Tshabalala with Elmo at Children's Television Workshop in New York Children’s Television Workshop Fellow, South Africa to U.S., 1994
"Puppets need not belong to a particular race, culture or tradition, so they are an excellent means of breaking down prejudice."
Nyanga Tshabalala was one of six South Africans who, as part of a group, spent six-month affiliations with Children's Television Workshop, creator of "Sesame Street." They studied multi-media educational programming for preschoolers with a view to adapting "Sesame Street" for South Africa. Back home, with puppeteer Gary Friedman, Tshabalala formed African Puppet Television, initially to produce a series of voter education programs for South African Television, just preceding South Africa's first democratic election in 1994. Since then, Tshabalala and Friedman have become well-known for their educational programs "Puppets Against AIDS" and "Puppets Against Abuse." After achieving great success and popularity with their "Puppet Election '94", a weekly children's television series, "Kid Gloves" was broadcast in 1997 and the company embarked on their first long-term television series, "School TV - The Pezoolies", which is currently in its second year run on South African Television.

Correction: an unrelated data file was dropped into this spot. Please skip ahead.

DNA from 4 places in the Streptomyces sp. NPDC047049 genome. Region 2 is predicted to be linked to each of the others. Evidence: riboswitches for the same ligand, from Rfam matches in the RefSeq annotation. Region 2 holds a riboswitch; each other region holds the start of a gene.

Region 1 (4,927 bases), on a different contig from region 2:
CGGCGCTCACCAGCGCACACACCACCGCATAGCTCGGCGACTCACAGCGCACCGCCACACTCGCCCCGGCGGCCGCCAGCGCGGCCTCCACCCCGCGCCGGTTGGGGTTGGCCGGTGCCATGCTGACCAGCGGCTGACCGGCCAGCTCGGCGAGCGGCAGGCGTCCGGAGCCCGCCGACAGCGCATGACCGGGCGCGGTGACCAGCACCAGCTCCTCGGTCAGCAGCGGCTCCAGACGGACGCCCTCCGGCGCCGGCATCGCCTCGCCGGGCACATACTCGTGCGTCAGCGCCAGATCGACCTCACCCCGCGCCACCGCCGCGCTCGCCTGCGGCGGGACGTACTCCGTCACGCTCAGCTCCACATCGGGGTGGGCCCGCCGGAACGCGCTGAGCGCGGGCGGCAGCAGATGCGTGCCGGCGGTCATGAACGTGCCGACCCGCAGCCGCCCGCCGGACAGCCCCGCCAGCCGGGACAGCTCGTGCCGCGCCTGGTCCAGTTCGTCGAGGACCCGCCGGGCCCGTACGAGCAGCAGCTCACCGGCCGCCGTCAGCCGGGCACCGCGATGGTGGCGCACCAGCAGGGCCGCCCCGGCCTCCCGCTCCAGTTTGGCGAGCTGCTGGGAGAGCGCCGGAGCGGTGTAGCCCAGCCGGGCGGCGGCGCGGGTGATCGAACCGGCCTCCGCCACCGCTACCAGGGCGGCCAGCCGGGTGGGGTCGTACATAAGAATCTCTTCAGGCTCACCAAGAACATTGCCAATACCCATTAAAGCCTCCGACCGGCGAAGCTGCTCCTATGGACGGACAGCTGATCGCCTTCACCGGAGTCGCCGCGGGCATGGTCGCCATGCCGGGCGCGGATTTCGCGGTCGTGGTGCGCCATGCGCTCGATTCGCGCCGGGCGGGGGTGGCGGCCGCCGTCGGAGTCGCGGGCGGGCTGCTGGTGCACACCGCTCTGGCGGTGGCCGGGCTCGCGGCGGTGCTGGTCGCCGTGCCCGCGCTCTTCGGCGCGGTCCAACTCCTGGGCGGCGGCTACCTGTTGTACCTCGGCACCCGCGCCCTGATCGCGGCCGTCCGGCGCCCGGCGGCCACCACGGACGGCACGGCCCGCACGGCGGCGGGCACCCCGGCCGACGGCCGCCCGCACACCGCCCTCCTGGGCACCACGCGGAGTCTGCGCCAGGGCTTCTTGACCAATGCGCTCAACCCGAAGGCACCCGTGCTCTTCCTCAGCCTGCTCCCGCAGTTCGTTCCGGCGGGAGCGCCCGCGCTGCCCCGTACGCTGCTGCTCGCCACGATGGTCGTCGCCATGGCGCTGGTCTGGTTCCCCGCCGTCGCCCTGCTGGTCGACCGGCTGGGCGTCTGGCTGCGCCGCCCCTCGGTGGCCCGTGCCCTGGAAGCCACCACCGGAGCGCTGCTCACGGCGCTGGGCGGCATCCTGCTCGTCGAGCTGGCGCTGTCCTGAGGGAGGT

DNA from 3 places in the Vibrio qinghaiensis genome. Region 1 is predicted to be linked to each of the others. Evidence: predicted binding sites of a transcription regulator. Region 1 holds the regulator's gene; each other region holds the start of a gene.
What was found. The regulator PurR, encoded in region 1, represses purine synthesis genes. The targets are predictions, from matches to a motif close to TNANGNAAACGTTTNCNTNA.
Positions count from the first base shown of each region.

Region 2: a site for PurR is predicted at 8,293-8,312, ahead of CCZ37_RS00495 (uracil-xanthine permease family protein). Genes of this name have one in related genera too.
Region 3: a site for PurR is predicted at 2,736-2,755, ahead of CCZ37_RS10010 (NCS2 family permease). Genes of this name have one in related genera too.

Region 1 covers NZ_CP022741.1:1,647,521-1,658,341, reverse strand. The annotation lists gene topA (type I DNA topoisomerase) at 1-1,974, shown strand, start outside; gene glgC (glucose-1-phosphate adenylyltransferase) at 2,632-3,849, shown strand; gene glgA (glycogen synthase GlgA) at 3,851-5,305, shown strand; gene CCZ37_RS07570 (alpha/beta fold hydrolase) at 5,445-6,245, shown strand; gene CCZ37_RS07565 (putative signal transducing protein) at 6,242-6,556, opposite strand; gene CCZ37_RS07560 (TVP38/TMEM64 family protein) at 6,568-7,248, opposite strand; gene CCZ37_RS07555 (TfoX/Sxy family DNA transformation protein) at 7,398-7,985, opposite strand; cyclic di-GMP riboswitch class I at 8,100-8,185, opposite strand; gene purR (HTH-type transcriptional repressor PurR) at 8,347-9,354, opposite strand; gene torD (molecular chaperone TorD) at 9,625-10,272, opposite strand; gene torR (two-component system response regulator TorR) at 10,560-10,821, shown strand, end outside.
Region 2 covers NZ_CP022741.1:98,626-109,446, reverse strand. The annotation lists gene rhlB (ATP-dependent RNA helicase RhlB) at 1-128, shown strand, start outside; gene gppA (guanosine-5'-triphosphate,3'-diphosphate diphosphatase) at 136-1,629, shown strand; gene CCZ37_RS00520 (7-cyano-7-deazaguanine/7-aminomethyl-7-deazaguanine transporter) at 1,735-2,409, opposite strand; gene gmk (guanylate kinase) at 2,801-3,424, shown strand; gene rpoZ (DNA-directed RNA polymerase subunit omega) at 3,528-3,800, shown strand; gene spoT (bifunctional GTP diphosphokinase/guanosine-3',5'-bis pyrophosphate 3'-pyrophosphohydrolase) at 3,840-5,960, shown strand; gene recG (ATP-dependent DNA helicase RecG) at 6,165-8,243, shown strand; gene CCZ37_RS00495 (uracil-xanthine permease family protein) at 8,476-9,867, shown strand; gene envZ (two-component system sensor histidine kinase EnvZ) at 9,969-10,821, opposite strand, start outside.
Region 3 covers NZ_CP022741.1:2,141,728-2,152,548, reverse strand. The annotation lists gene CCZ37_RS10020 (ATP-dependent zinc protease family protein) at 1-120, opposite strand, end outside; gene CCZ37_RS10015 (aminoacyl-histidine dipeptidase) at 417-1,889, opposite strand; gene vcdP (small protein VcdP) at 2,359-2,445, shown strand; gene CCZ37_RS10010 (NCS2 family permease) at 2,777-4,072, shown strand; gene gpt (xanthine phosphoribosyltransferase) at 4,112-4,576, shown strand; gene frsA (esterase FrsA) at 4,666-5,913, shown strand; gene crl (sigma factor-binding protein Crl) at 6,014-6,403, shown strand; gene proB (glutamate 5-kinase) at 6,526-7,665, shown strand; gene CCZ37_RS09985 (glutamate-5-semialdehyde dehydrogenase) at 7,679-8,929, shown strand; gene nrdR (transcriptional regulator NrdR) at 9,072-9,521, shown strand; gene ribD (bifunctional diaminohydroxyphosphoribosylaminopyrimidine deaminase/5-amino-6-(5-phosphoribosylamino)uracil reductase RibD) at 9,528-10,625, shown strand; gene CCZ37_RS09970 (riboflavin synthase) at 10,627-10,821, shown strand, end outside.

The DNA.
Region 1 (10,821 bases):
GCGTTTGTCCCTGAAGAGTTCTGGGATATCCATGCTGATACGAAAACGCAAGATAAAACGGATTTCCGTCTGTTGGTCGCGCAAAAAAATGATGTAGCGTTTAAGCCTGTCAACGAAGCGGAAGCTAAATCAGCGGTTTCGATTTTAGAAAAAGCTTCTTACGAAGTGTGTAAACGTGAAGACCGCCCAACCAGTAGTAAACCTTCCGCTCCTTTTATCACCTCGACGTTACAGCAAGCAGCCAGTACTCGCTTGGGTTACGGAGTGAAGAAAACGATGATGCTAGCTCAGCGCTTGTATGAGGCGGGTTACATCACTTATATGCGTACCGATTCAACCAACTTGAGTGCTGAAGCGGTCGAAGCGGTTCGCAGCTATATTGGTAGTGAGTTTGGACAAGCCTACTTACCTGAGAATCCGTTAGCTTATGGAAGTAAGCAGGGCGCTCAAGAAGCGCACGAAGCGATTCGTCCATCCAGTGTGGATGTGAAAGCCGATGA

See more stories
© 2013 Institute of International Education, Inc. All rights reserved. INSTITUTE OF INTERNATIONAL EDUCATION, IIE and OPENING MINDS TO THE WORLD are trademarks or registered trademarks of Institute of International Education, Inc. in the United States and other countries.